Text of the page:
Paul Bradley Carr is starting a new site dedicated to covering the stories of tech workers.
Chris MichelFormer TechCrunch and Pando journalist Paul Carr believes Silicon Valley's top execs are misbehaving and need to be held to account by their employees.
So he's starting online publication Tech Worker dedicated exclusively to telling the stories of tech workers.
The publication includes Google Walkout organizer Claire Stapleton and Pando founder and Uber critic Sarah Lacy as contributors.
Carr says he hopes Tech Worker will keep misbehaving tech CEOs "awake at night."
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When the tech blog Pando announced it was being sold last year, Paul Bradley Carr vowed to step away from tech journalism for good.
The decision came after years of covering Silicon Valley, where he published scathing critiques of big tech executives and elite tech culture.
The whole experience was exhausting, Carr told Business Insider. And so the 40-year-old author and former TechCrunch columnist decided to become a founder instead, starting the social networking platform NeedHop earlier this year, where people can pay, or get paid, for advice.
But Carr felt that things were changing in the Valley, even if he was no longer covering it as a writer.
In the months after he left Pando, he saw Palantir's CEO admit to helping ICE deport undocumented immigrants, and Hootsuite terminate its contract with the same government agency amidst intense public scrutiny. Susan Fowler published her book detailing Uber's toxic culture in February, and, a few months later, Facebook employees staged a virtual walkout protesting their company's decision to not regulate President Trump's posts on the platform.
This "relentless drumbeat" of events, as Carr described it, was what pushed him back into journalism—this time as the creator of a new tech publication called Tech Worker.
"The one regret I had when I left journalism was I felt like I had lost the fight," Carr told Business Insider.
"I felt a bit like I'd said, 'Well, I'm going to go off to my comfortable startup now.' And while I think that helps people too, it's not the same as being in the front lines of this fight," he said.
Carr wants to use his new publication to amplify the voices of tech employees, a group he feels are less visible in the media than the CEOs, investors and end users of tech products.
"I love the idea of having a platform where we just won't give up on those stories, where we'd just keep telling and telling and telling them until stuff changes," he said. "I have a feeling that the phenomenon of tech workers pushing back is a very big one, and is one that is about to get even bigger."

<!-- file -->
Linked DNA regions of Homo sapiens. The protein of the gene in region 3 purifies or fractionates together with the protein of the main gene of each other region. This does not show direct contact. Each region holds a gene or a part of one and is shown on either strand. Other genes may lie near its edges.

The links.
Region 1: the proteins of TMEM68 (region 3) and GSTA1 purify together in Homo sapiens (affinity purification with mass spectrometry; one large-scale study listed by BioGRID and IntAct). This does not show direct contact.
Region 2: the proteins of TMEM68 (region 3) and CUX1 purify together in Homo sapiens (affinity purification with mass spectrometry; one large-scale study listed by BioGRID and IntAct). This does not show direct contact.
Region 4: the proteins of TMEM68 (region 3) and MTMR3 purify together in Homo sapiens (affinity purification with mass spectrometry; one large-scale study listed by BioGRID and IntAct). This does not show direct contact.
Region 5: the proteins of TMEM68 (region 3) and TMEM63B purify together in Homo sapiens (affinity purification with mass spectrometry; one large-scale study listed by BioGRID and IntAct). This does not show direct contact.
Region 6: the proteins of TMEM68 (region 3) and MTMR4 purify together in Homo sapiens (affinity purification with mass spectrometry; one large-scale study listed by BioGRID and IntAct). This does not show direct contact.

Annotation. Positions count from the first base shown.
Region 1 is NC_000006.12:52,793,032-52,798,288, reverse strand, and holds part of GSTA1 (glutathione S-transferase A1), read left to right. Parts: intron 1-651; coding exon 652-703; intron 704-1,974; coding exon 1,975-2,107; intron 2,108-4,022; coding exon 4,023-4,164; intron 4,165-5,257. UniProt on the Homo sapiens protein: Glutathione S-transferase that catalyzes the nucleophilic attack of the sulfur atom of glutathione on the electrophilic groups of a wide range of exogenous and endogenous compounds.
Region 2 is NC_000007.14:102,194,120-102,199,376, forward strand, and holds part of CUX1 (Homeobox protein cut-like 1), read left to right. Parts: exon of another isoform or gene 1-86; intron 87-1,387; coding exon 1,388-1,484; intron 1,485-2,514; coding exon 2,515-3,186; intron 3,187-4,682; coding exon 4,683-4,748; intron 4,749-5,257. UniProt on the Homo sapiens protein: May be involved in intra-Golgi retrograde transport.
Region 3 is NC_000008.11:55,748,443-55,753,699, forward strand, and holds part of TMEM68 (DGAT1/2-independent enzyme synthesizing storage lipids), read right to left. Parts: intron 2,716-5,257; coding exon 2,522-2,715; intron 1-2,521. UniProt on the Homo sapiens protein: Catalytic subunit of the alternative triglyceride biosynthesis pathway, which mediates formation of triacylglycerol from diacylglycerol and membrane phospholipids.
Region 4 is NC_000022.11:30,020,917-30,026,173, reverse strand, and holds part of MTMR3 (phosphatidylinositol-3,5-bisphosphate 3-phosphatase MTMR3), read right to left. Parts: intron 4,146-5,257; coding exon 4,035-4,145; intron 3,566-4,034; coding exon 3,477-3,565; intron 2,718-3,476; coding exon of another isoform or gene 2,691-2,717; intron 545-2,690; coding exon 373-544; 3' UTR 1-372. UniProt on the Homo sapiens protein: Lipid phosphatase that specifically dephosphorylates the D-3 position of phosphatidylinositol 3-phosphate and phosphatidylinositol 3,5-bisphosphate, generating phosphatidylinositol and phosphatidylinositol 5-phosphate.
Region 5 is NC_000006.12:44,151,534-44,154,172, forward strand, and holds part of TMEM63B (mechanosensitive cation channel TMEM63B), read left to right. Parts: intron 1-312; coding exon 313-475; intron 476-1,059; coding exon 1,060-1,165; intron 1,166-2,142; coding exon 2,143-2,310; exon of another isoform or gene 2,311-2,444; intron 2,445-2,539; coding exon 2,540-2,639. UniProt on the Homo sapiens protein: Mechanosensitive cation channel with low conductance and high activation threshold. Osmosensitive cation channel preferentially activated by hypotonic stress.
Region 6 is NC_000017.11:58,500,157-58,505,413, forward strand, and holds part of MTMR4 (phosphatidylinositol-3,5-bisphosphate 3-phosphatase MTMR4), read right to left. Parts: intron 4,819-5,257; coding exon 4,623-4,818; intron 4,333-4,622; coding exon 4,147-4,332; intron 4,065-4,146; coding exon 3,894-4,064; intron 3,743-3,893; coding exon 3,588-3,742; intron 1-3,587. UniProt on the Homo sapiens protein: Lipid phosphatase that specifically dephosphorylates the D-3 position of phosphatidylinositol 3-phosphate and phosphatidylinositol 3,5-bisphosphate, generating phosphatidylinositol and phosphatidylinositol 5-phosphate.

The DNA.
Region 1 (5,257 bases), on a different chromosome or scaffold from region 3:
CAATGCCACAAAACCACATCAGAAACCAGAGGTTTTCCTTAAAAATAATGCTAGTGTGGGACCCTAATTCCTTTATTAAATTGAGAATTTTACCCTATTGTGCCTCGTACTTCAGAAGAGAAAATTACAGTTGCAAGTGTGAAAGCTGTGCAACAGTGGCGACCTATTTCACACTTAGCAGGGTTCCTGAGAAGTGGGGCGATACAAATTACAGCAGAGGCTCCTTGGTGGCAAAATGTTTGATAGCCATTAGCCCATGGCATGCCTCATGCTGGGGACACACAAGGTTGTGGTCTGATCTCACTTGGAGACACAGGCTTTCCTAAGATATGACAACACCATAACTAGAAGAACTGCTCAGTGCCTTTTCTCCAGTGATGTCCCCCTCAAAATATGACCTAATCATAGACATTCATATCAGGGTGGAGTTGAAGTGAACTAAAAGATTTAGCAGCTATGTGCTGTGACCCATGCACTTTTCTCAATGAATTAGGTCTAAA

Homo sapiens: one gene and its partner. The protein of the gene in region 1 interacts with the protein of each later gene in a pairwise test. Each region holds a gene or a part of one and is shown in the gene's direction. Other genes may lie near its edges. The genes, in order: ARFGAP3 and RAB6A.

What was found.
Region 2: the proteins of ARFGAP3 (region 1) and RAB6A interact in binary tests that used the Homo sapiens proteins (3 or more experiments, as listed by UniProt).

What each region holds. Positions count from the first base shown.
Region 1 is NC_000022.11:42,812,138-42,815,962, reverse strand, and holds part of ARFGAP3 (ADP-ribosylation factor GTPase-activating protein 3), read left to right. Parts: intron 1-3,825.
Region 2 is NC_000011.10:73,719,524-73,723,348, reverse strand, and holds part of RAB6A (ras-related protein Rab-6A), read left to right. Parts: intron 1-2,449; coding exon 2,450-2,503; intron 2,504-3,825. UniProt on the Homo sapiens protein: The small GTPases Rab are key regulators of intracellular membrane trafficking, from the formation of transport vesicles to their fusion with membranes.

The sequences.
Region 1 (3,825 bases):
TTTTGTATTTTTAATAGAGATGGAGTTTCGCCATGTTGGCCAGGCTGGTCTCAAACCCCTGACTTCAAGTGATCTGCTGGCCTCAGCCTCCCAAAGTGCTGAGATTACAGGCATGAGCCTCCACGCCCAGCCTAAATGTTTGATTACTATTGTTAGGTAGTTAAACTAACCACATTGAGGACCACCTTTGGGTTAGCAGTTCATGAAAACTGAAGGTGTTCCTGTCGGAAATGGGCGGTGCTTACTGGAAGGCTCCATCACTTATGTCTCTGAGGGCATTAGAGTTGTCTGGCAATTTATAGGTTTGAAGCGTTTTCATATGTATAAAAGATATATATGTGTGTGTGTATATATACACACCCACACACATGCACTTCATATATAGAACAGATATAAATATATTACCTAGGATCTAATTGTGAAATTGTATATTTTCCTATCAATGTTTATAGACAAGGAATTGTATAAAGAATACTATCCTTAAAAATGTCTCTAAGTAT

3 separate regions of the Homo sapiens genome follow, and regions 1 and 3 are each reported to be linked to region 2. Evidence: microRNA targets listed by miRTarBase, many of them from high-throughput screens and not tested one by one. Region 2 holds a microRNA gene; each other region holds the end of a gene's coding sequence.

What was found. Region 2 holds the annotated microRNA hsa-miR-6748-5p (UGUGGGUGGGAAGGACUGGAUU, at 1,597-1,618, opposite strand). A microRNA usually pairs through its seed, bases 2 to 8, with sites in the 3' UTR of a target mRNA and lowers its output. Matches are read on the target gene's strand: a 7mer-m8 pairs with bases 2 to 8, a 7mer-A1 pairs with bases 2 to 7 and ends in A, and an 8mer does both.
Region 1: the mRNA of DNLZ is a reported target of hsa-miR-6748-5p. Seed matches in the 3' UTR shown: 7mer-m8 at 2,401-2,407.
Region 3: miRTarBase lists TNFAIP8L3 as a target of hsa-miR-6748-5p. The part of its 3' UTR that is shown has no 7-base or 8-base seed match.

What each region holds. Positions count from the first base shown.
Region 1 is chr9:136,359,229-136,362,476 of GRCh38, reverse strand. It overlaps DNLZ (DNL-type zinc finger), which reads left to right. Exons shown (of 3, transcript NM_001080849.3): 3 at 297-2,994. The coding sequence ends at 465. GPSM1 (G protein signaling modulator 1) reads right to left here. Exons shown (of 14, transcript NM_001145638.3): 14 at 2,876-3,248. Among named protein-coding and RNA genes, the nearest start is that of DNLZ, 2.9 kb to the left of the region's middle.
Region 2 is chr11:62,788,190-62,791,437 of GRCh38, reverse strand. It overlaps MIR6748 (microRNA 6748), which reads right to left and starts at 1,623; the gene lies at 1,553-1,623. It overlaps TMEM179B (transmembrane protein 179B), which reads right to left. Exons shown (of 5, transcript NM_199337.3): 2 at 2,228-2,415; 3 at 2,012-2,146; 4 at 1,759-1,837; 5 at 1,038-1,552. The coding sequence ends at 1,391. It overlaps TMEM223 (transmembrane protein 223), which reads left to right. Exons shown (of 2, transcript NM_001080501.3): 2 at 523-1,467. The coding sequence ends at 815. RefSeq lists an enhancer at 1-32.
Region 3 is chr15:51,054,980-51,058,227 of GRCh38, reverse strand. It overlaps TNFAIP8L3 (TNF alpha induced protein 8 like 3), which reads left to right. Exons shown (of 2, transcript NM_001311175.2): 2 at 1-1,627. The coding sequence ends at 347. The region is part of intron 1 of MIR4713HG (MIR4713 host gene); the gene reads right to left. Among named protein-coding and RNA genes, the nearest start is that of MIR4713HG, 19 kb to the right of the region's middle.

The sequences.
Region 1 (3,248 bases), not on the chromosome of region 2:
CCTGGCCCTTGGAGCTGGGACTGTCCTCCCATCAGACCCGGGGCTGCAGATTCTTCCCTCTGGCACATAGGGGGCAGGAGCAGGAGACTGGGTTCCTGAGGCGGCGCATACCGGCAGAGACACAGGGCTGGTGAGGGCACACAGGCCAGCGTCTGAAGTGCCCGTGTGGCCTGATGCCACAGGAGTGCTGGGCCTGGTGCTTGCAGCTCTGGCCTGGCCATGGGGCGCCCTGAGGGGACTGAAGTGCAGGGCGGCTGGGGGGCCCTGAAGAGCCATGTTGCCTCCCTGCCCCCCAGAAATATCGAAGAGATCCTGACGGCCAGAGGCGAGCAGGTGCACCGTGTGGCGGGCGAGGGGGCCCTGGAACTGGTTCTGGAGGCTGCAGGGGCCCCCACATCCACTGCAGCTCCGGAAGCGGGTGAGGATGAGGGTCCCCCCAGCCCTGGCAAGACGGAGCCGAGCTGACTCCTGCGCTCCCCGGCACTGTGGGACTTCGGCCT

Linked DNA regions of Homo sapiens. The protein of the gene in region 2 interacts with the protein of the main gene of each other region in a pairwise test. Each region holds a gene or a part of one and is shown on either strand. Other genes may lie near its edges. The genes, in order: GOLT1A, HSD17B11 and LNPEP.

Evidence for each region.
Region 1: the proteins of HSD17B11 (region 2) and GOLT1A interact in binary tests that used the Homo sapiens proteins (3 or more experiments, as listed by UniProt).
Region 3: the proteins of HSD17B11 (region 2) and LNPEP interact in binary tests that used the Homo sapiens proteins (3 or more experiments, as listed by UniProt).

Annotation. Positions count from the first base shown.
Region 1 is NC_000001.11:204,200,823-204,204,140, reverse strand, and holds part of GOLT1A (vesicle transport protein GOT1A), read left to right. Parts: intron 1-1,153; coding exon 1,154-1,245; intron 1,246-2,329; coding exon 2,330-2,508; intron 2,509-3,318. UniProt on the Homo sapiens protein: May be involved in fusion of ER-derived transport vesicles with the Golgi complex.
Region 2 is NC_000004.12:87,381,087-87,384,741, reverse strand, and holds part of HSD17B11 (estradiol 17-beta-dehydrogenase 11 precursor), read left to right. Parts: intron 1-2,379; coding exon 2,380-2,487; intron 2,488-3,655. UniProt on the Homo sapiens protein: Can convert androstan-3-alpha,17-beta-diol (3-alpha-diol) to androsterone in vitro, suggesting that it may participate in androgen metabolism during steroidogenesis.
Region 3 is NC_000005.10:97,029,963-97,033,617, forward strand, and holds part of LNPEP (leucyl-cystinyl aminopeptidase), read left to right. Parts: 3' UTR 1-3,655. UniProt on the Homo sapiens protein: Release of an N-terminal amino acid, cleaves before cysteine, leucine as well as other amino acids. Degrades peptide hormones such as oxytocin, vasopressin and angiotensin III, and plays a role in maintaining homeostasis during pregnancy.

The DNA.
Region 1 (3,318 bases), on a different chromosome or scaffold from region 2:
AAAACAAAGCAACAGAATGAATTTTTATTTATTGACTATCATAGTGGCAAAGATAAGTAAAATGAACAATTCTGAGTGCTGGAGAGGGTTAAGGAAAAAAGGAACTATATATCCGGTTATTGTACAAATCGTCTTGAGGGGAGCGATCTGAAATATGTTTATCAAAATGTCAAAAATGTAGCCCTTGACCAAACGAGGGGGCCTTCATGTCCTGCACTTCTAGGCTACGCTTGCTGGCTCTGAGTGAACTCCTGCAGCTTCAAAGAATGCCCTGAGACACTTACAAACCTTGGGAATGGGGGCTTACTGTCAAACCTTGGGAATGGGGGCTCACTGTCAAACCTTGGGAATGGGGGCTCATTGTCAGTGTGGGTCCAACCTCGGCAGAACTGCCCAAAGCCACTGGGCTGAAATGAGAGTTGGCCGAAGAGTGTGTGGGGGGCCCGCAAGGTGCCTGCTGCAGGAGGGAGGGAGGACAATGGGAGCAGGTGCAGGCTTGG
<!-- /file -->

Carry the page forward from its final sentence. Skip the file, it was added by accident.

The homepage of Tech Worker
Holding powerful tech execs accountable to their workers
While the publication has yet to publish its first piece, there are now over a dozen people who have committed to be contributors to Tech Worker.
Those include Ray Holgado, a former employee of the Chan Zuckerberg Initiative who is suing the organization for racial discrimination; Yael Eisenstat, the ex-CIA officer who left her role at Facebook in protest of its policies regulating misinformation; and Claire Stapleton, a Google Walkout organizer.
Another contributor is Pando founder Sarah Lacy, whose outspoken criticism of Uber's sexist and misogynistic company culture prompted an Uber executive to suggest that his company dig up dirt against Lacy in 2014.
Carr emphasized, however, that Tech Worker is a "grassroots" endeavor. Unlike Pando, which was funded in part by big VCs like Marc Andreessen and Peter Thiel, the site's financing will come entirely from subscribers, who will pay to receive exclusive newsletters and podcasts in addition to the site's daily content, which will be free, Carr says.
Carr and his fellow contributors will write for Tech Worker as a side project alongside their day jobs. Carr, for example, will continue on as CEO of his startup NeedHop.
Still, he intends for the site to publish at least a "half dozen posts a day," with a mix of investigative reporting and opinion writing, and hopes for the publication to serve as a centralized platform where tech workers can share their experiences working for some of Silicon Valley's most powerful companies, either as sources or as guest contributors.
"My hope is once we announce this, I'll get a thousand emails from tech workers saying, I want to write about what it's like to work in the Amazon warehouse in Kentucky," Carr said.
The publication already has multiple projects in the works, including stories on the experiences of warehouse workers and ride-sharing employees from large tech companies, as well as a column on how tech work affects health.
Carr believes that tech workers today have more power than ever before to hold misbehaving, high-level executives to account. He says his new publication should keep those people "awake at night."
"I don't really understand superhero movies, but this feels like the one of the superhero movies where all the superheroes show up. That's never good for the bad guy," he said.
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